I first saw the Vyloo, then informally called ‘Tiny Life’, on a tour with a Girls Who Code group a year ago. At the time they looked fairly similar, if more ‘plain’. The basic unit is a log with three small creatures, now known as Vyloo, sitting on top of it. The creatures are outfitted with sensors and cameras and the ancillary equipment that allows them to run is completely contained inside their bodies or the log structure. This allows the Vyloo to be incredibly modular. This is unlike most robots in the park, which require attachment to external auxiliary systems that control or manipulate them.
The project had gotten to the point of being able to demo it to groups like the GWC class when the serendipity that happens at Imagineering often kicked in.
“One of the guys from our department had been working on “Guardians of the Galaxy – Mission: BREAKOUT!,” and he was like, “Hey, guys, you really need to come to R&D and see these creatures. I think it would be the perfect thing for the first scene, that queue line in the collector’s collection room,” says Evans.
This interplay between what Imagineering is experimenting with and what gets put in the parks is one of the things that makes the unit such a unique robotics lab. Many times off the shelf parts like Kinect sensors are grabbed and fit to the task, other times specific parts, components or even materials have to be invented and manufactured. Whatever technical hurdles are being overcome are always in service of the story, but the way that they may be put to use isn’t always known at the outset.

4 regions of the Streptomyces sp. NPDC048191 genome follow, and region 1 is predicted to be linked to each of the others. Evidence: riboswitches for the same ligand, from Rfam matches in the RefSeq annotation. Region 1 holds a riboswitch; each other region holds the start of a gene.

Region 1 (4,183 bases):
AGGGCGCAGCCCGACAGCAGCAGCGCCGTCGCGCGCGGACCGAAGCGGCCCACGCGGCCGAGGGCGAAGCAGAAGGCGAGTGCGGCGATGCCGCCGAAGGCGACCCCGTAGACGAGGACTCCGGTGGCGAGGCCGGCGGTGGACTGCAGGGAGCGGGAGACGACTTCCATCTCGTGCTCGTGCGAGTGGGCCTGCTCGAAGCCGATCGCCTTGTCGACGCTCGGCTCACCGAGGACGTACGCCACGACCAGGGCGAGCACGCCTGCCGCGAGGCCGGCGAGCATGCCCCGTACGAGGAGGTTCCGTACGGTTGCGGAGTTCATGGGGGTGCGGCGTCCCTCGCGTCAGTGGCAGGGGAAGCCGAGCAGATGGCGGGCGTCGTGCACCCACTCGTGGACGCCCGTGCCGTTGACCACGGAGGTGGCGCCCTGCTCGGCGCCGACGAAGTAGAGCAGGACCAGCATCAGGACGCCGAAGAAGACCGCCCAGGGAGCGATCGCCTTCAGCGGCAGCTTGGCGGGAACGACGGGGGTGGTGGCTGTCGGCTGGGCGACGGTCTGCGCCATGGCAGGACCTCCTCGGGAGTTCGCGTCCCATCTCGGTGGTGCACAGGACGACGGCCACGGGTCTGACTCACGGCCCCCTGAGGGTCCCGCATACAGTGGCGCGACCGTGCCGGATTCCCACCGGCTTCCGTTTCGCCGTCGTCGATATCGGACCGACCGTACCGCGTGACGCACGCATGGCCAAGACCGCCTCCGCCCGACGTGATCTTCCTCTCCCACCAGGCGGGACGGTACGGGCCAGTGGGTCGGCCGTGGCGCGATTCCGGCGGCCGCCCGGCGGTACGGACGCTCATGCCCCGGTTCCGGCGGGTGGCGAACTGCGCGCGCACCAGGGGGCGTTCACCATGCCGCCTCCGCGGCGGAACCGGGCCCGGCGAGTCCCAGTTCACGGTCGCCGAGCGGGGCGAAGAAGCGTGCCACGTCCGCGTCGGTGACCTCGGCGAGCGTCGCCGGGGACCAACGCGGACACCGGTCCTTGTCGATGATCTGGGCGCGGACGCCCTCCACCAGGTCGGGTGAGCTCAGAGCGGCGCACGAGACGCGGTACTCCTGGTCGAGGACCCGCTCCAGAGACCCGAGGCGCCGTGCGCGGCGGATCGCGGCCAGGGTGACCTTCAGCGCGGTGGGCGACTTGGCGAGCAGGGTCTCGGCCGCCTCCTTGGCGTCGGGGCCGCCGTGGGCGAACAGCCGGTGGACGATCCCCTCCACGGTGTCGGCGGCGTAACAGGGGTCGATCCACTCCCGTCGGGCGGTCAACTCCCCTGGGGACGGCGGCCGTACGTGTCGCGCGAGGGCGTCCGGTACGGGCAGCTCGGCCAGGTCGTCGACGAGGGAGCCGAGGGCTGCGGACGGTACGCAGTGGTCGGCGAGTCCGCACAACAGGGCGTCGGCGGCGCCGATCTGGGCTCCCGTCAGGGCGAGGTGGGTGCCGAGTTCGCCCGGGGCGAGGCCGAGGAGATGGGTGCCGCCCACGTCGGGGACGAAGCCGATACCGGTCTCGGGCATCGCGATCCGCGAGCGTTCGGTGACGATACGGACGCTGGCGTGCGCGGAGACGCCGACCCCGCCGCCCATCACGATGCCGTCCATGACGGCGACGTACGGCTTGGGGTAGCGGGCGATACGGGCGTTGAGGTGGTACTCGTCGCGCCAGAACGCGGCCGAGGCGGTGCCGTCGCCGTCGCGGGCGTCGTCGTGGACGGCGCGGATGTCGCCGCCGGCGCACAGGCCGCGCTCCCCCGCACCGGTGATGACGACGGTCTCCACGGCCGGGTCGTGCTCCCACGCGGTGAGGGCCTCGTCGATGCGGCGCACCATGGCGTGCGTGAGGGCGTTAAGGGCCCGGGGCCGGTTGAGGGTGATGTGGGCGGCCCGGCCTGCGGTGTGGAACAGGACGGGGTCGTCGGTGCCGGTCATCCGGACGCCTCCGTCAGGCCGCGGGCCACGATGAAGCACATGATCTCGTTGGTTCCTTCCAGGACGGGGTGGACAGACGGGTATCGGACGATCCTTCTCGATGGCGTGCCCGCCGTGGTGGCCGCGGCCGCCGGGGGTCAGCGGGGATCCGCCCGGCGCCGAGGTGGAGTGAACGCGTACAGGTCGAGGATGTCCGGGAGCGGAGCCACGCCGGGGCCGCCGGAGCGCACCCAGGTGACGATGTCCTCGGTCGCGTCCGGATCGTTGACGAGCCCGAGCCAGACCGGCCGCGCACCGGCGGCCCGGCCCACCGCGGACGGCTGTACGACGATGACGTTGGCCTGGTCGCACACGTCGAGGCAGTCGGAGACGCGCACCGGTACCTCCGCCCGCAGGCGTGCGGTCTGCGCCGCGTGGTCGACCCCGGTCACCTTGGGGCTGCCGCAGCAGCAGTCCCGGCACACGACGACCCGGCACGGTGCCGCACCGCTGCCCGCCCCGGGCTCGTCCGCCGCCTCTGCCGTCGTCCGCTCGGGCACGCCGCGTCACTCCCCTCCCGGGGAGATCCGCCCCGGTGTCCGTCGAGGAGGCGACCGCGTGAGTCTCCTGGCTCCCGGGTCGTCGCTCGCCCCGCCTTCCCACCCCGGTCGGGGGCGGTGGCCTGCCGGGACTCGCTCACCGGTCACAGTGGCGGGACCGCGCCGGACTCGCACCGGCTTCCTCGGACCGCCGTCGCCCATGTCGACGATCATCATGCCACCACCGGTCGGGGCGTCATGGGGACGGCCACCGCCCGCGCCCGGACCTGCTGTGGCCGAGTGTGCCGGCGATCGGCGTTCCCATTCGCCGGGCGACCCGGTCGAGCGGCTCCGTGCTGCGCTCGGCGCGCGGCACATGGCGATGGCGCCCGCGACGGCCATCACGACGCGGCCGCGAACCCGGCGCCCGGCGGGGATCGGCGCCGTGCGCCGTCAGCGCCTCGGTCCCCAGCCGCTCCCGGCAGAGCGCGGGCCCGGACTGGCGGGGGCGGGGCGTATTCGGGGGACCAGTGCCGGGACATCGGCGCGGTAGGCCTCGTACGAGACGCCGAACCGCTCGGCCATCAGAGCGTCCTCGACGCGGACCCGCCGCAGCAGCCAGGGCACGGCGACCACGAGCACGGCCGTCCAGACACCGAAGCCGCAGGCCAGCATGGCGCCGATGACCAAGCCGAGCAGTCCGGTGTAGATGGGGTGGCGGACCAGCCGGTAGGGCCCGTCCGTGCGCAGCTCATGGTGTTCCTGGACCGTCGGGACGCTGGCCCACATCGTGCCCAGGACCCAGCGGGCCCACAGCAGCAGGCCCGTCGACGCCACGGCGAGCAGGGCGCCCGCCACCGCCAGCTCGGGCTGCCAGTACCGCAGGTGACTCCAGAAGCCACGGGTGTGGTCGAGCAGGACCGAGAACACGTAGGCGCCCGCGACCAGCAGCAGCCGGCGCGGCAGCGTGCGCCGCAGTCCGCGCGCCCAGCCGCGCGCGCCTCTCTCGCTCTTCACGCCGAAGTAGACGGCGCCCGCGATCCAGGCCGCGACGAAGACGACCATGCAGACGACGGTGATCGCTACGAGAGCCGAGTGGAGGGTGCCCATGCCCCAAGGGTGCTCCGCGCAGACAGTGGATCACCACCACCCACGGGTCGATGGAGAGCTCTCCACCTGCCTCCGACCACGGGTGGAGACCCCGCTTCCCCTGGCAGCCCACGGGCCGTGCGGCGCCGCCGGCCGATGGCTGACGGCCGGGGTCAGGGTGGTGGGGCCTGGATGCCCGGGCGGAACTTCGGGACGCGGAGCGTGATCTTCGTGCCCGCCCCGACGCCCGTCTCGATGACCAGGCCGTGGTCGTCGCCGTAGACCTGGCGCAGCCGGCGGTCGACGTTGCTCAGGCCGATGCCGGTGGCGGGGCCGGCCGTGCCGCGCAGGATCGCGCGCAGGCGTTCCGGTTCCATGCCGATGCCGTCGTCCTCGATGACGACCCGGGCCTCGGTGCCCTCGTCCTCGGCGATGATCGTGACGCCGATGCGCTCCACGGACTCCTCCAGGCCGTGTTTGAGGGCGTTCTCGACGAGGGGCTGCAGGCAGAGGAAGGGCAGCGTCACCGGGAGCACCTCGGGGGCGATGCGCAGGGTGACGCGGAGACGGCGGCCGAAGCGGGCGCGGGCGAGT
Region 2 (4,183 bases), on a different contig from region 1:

The goal of having autonomous robotic units that can easily be placed throughout the parks to create a richer, more interactive environments was half of the goal, and it worked well with the Mission Breakout scene, which features creatures and objects collected by…The Collector, natch. But that was only part of the goal with the project.